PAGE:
"People were saying it looks like we are trying to stop stuff. I didn’t want that. I didn’t want people to be able to say that. I don’t want this thing to endlessly go on. But, I have absolutely nothing, frankly, to hide," he said.

"What voters will want to see is the conclusion of the investigation and then I think the House of Commons can decide what to do.

"I will then come back as I’ve said and explain what happened, give a fuller account than I’ve been able to do so far, we will get Sue Gray’s final words on that matter and then I think people will be able to make a judgment."

Labour deputy leader Angela Rayner said the government decision to pull the amendment was "humiliating".

"This is humiliating for Conservative MPs who were being pressured to vote for the government's cover up amendment. The government knew they couldn't win this, the prime minister is bang to rights," she said.

"Tory MPs should do the right thing, respect the sacrifices that their constituents made during the pandemic, and vote in the national interest."

Opening the debate in the Commons this afternoon, Keir Starmer said the motion "seeks to defend the simple principle that honesty, integrity and telling the truth matter in our politics".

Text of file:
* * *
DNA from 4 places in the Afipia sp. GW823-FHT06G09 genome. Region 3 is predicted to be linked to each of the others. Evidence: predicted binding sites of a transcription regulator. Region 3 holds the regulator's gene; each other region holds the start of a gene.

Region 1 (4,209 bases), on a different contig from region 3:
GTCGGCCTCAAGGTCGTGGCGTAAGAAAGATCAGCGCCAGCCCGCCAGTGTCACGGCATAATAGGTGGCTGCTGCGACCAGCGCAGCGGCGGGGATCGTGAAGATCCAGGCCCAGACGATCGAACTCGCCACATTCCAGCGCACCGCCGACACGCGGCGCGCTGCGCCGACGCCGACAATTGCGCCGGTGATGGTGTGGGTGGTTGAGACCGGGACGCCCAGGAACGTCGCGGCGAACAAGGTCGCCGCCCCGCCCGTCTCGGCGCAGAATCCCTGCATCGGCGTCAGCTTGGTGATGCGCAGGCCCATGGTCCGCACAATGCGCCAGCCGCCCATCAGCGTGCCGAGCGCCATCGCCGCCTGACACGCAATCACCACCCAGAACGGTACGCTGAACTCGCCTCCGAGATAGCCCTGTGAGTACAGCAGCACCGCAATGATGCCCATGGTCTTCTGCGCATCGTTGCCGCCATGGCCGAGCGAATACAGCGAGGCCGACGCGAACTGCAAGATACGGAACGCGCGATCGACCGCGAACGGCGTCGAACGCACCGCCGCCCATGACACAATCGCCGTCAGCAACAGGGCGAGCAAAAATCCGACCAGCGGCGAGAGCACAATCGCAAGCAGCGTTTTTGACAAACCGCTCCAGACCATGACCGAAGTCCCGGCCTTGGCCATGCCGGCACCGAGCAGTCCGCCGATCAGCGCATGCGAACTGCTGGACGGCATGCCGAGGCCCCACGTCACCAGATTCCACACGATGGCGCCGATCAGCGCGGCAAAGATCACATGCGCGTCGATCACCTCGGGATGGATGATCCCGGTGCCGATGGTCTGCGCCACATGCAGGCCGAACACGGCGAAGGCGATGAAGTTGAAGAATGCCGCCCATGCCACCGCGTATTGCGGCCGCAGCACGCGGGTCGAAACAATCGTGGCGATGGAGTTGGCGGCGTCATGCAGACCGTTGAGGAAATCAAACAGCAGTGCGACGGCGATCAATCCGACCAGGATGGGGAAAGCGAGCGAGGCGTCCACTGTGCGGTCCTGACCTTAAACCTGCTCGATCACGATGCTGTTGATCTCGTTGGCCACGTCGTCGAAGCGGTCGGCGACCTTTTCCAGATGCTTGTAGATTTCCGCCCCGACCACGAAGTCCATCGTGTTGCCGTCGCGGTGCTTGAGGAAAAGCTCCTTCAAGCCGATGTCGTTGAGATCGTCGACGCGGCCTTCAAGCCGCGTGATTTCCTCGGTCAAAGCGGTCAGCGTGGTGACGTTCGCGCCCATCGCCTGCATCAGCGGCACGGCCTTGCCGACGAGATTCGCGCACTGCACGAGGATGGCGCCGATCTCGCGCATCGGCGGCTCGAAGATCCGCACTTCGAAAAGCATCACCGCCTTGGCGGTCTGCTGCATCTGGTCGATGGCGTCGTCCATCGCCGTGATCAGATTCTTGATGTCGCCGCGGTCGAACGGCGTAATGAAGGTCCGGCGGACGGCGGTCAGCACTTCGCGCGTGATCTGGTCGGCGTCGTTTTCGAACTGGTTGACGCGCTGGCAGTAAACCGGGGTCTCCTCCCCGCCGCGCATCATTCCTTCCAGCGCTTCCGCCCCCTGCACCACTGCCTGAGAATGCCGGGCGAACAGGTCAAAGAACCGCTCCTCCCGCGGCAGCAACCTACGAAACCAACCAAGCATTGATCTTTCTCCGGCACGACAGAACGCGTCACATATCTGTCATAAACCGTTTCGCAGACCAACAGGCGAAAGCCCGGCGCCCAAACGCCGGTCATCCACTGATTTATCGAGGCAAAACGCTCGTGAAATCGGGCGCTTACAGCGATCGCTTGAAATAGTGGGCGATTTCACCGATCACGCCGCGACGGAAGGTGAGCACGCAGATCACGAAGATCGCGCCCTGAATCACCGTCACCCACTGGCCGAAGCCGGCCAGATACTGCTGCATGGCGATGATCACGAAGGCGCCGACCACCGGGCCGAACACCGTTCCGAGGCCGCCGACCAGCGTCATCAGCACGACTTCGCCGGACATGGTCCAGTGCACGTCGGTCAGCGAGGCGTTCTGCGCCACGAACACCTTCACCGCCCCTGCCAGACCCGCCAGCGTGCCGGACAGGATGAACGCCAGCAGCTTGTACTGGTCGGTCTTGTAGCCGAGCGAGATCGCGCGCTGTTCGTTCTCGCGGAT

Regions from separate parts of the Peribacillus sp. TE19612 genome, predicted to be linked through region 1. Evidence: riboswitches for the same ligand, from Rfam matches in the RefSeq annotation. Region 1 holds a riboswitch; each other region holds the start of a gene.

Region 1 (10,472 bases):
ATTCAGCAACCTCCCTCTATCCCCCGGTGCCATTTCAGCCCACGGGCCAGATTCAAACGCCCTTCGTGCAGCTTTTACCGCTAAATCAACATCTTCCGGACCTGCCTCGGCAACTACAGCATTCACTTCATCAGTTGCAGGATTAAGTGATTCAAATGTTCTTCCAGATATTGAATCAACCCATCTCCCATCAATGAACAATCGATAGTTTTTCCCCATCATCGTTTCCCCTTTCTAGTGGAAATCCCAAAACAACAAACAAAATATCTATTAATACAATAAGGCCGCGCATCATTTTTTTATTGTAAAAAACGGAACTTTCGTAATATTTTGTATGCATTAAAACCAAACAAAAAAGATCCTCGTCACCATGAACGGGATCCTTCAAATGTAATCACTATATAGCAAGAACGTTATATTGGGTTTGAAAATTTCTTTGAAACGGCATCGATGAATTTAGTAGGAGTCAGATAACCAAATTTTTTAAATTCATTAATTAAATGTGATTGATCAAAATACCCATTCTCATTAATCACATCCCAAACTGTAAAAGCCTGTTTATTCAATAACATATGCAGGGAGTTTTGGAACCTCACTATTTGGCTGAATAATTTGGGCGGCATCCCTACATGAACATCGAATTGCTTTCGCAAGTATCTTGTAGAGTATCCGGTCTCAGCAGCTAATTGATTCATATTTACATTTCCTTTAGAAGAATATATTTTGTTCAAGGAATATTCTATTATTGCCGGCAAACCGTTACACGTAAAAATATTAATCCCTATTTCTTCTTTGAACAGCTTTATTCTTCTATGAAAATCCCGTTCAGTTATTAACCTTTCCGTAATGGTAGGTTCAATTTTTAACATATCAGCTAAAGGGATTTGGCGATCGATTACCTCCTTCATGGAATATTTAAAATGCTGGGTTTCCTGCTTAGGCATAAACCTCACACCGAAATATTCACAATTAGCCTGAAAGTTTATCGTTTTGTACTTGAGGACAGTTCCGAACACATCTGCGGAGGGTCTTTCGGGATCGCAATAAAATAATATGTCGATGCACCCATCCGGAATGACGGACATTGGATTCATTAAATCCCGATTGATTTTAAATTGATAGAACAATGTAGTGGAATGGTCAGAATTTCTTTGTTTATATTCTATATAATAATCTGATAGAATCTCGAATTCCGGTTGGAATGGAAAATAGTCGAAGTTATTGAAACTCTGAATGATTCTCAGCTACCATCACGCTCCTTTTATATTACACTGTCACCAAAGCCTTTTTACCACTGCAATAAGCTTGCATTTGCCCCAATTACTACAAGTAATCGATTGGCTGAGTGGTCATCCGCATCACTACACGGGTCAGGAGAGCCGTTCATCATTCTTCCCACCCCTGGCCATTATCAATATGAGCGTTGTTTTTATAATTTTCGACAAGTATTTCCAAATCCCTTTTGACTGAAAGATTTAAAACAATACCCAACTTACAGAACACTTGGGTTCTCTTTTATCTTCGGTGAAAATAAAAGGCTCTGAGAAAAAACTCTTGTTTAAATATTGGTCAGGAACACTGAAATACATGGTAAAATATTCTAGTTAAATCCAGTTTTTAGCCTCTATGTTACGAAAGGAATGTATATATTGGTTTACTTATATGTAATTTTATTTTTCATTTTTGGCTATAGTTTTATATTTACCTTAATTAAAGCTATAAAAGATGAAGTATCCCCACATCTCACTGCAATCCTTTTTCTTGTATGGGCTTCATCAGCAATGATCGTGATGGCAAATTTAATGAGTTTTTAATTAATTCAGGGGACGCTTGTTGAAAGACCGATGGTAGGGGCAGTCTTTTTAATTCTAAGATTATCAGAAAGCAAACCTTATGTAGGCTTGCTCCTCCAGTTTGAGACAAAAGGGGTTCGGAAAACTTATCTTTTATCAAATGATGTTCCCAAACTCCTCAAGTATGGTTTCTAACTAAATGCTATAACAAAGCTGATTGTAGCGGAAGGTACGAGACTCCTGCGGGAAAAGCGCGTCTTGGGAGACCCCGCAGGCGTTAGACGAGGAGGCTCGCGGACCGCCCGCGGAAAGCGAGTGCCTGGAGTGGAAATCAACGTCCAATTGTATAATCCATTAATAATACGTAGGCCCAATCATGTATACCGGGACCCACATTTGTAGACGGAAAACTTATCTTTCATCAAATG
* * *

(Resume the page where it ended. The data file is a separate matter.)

"It's a principle that's been cherished by Conservatives for as long as that party has existed, embraced by unionist and nationalist parties alike, but one that still guides members from every political party in this house."

He hit out at claims by some Conservative MPs that the penalty notice was equivalent to a speeding ticket.

"Every time one of these arguments is trotted out, the status of this house is gradually eroded," Starmer said.

The move comes after education secretary Nadhim Zahawi insisted on Thursday morning that MPs should back the government amendment to ensure "due process" was followed.

Speaking to Sky News, Zahawi accused Labour of "playing politics" and described the vote as "shenanigans".

"If you want to play politics with this, then the shenanigans that Labour are attempting today are the route," he said.

"If you want to follow due process then you allow the police to complete their investigation, you allow the Sue Gray report to be published, then the privileges committee can look at that.

"That is what I will be voting for today, the amendment is the right chronology and the right way to follow due process."

Shadow health secretary Wes Streeting said he believed "decent" Tory MPs were torn over how to vote.

He added: "I fear that many of them, despite their misgivings about Boris Johnson... will troop through the lobby like lemmings because they don't have the courage to stand up for what is right."

Boris Johnson, who is on a two day trip to India, insisted he would not resign over the Partygate fines, and claimed he was planning to lead his party into the next general election.

He said: "I think the best thing that we can all do is focus on the things that really change and improve the lives of voters and stop talking about politicians."

John Johnston is a reporter for CSW sister title PoliticsHome, where a version of this story first appeared